Music and the Monk

I’ve been reading two of Galen Rowell’s books recently.  Both talk about what makes a photograph powerful, because what the eye sees is NOT what the camera records, either in content or colour.  And – with apologies to Mr Rowell – the simple answer is a powerful image connects to a vision within the photographer and the viewer.

I take many photographs as often as possible.  Is it possible to have this much vision, covering such a wide range of things to focus on?  I look over my photographs and they cover a broad range of subjects.  Landscapes and people, macros of flowers and rust, natural and man-made.  Sky and pollution.

Is there a connecting vision that makes my photography a ‘whole’ in some way?  Does there need to be?  I believe that Galen Rowell would answer  ‘Yes’  –  that if I want my images to touch someone, then yes – there has to be a vision that I am pre-visualising, seeing in the view-finder and then taking.

So in looking through my images, I began to ask what it was that I wanted my photographs to express, what I wanted others to see when they looked at one of my images.  How can I relate my street photos of a sea of umbrellas with rusting car bodies, birds with beggars, flowers with bridges?

Finally I realised that my internal vision was the connection.  And that vision is my belief that everything in the universe is connected, that everything shares the same atoms and molecules, whether man-made or natural, whether developing or decaying. Finding ourselves within everything else is important to me, seeing the connections between monks in remote monasteries and office-slaves in cities; the inner heart of flowers and rusting nails. These all say to me in one way or another that everything holds the essence of everything else within it.  I hold the seeds of beauty and decay, of construction and destruction and particularly, that I have connections with each person on earth, I am within them and they within me.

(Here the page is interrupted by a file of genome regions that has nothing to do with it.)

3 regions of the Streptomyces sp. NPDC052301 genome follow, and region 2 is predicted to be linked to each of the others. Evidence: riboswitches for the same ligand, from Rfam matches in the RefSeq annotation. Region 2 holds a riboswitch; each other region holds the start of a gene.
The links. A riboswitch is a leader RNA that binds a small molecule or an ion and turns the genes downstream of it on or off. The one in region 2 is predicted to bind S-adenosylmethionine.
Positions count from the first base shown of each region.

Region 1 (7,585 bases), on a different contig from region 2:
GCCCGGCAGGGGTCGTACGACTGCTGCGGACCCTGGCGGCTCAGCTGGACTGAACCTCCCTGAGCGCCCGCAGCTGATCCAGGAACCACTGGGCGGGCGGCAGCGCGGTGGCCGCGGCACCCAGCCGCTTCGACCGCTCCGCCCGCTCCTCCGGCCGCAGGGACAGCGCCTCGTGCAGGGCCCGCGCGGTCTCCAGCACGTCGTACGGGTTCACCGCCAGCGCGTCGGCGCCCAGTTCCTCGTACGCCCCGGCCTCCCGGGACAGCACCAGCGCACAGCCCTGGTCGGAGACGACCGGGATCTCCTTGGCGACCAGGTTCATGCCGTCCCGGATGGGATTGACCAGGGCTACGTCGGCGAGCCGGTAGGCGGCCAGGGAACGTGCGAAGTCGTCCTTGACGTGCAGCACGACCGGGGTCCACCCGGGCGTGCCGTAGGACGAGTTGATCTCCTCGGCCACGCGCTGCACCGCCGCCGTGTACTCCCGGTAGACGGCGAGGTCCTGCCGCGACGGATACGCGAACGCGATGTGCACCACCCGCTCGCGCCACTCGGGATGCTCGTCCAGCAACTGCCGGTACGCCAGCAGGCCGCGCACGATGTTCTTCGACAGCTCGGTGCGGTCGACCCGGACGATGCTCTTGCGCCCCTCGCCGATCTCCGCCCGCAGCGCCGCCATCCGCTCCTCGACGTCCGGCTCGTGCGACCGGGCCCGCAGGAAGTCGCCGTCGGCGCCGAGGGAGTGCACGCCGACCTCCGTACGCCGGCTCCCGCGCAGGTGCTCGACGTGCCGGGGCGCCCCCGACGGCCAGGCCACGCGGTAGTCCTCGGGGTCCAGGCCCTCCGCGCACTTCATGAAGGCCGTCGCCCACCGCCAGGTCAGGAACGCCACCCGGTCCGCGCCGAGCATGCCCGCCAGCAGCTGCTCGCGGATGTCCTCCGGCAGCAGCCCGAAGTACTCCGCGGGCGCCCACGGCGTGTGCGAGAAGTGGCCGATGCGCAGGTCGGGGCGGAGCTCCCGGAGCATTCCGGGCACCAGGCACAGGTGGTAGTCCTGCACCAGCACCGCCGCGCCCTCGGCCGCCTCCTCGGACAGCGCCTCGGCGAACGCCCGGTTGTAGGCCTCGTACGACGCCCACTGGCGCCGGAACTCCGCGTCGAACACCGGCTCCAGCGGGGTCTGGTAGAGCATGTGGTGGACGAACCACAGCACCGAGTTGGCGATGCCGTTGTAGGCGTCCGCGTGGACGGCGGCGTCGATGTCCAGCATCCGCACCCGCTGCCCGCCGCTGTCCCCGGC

As I see through the view-finder I am in that contemplative, meditative process that connects me – miksang.

if I can express this connection between ourselves and everything else, then I feel that I have created a powerful image.

This is the vision I look for as I raise my camera.

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